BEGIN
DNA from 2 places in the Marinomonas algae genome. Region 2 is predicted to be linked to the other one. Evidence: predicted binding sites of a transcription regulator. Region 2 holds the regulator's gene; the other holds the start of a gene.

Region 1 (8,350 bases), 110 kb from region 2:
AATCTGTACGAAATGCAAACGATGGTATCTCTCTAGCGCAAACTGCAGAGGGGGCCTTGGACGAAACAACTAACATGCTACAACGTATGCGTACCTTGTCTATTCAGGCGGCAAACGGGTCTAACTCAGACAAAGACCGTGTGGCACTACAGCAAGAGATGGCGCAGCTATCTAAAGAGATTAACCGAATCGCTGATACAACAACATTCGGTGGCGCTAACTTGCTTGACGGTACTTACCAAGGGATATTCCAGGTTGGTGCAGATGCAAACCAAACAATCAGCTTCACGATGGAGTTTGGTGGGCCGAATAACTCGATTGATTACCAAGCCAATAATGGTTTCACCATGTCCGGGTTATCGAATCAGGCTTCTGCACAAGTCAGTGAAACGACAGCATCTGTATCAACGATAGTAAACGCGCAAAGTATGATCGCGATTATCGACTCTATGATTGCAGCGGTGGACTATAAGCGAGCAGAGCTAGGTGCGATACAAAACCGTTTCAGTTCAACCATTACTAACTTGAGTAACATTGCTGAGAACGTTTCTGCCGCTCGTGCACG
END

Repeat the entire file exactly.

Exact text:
DNA from 2 places in the Marinomonas algae genome. Region 2 is predicted to be linked to the other one. Evidence: predicted binding sites of a transcription regulator. Region 2 holds the regulator's gene; the other holds the start of a gene.

Region 1 (8,350 bases), 110 kb from region 2:
AATCTGTACGAAATGCAAACGATGGTATCTCTCTAGCGCAAACTGCAGAGGGGGCCTTGGACGAAACAACTAACATGCTACAACGTATGCGTACCTTGTCTATTCAGGCGGCAAACGGGTCTAACTCAGACAAAGACCGTGTGGCACTACAGCAAGAGATGGCGCAGCTATCTAAAGAGATTAACCGAATCGCTGATACAACAACATTCGGTGGCGCTAACTTGCTTGACGGTACTTACCAAGGGATATTCCAGGTTGGTGCAGATGCAAACCAAACAATCAGCTTCACGATGGAGTTTGGTGGGCCGAATAACTCGATTGATTACCAAGCCAATAATGGTTTCACCATGTCCGGGTTATCGAATCAGGCTTCTGCACAAGTCAGTGAAACGACAGCATCTGTATCAACGATAGTAAACGCGCAAAGTATGATCGCGATTATCGACTCTATGATTGCAGCGGTGGACTATAAGCGAGCAGAGCTAGGTGCGATACAAAACCGTTTCAGTTCAACCATTACTAACTTGAGTAACATTGCTGAGAACGTTTCTGCCGCTCGTGCACG